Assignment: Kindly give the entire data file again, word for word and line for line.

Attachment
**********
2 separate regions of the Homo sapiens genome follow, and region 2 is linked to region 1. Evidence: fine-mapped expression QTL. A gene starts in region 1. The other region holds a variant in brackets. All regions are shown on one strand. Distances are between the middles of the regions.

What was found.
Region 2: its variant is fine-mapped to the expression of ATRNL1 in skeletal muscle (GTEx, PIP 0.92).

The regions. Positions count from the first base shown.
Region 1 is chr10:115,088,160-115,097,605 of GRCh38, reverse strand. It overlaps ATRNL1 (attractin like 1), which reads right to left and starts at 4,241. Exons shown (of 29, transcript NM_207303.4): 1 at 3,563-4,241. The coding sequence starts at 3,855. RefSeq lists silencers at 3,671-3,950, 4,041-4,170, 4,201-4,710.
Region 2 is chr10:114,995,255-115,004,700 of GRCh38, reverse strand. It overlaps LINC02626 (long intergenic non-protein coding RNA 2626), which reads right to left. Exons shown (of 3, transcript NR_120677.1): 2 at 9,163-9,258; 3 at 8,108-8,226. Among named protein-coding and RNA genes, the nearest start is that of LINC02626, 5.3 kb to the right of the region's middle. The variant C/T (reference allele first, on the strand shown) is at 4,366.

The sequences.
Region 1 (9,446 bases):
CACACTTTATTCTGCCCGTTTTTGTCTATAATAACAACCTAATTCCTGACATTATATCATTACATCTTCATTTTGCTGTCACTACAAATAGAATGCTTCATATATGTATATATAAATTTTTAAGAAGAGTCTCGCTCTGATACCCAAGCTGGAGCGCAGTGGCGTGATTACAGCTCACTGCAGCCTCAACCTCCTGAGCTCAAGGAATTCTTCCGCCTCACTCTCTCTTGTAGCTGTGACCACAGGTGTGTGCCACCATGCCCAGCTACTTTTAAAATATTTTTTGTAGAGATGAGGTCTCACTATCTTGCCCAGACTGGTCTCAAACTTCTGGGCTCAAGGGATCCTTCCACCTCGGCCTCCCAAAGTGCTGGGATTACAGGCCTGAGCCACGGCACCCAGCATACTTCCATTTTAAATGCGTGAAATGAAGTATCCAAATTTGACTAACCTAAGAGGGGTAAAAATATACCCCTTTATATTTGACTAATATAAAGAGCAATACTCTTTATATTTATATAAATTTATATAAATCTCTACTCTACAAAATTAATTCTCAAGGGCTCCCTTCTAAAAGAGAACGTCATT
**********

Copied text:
2 separate regions of the Homo sapiens genome follow, and region 2 is linked to region 1. Evidence: fine-mapped expression QTL. A gene starts in region 1. The other region holds a variant in brackets. All regions are shown on one strand. Distances are between the middles of the regions.

What was found.
Region 2: its variant is fine-mapped to the expression of ATRNL1 in skeletal muscle (GTEx, PIP 0.92).

The regions. Positions count from the first base shown.
Region 1 is chr10:115,088,160-115,097,605 of GRCh38, reverse strand. It overlaps ATRNL1 (attractin like 1), which reads right to left and starts at 4,241. Exons shown (of 29, transcript NM_207303.4): 1 at 3,563-4,241. The coding sequence starts at 3,855. RefSeq lists silencers at 3,671-3,950, 4,041-4,170, 4,201-4,710.
Region 2 is chr10:114,995,255-115,004,700 of GRCh38, reverse strand. It overlaps LINC02626 (long intergenic non-protein coding RNA 2626), which reads right to left. Exons shown (of 3, transcript NR_120677.1): 2 at 9,163-9,258; 3 at 8,108-8,226. Among named protein-coding and RNA genes, the nearest start is that of LINC02626, 5.3 kb to the right of the region's middle. The variant C/T (reference allele first, on the strand shown) is at 4,366.

The sequences.
Region 1 (9,446 bases):
CACACTTTATTCTGCCCGTTTTTGTCTATAATAACAACCTAATTCCTGACATTATATCATTACATCTTCATTTTGCTGTCACTACAAATAGAATGCTTCATATATGTATATATAAATTTTTAAGAAGAGTCTCGCTCTGATACCCAAGCTGGAGCGCAGTGGCGTGATTACAGCTCACTGCAGCCTCAACCTCCTGAGCTCAAGGAATTCTTCCGCCTCACTCTCTCTTGTAGCTGTGACCACAGGTGTGTGCCACCATGCCCAGCTACTTTTAAAATATTTTTTGTAGAGATGAGGTCTCACTATCTTGCCCAGACTGGTCTCAAACTTCTGGGCTCAAGGGATCCTTCCACCTCGGCCTCCCAAAGTGCTGGGATTACAGGCCTGAGCCACGGCACCCAGCATACTTCCATTTTAAATGCGTGAAATGAAGTATCCAAATTTGACTAACCTAAGAGGGGTAAAAATATACCCCTTTATATTTGACTAATATAAAGAGCAATACTCTTTATATTTATATAAATTTATATAAATCTCTACTCTACAAAATTAATTCTCAAGGGCTCCCTTCTAAAAGAGAACGTCATT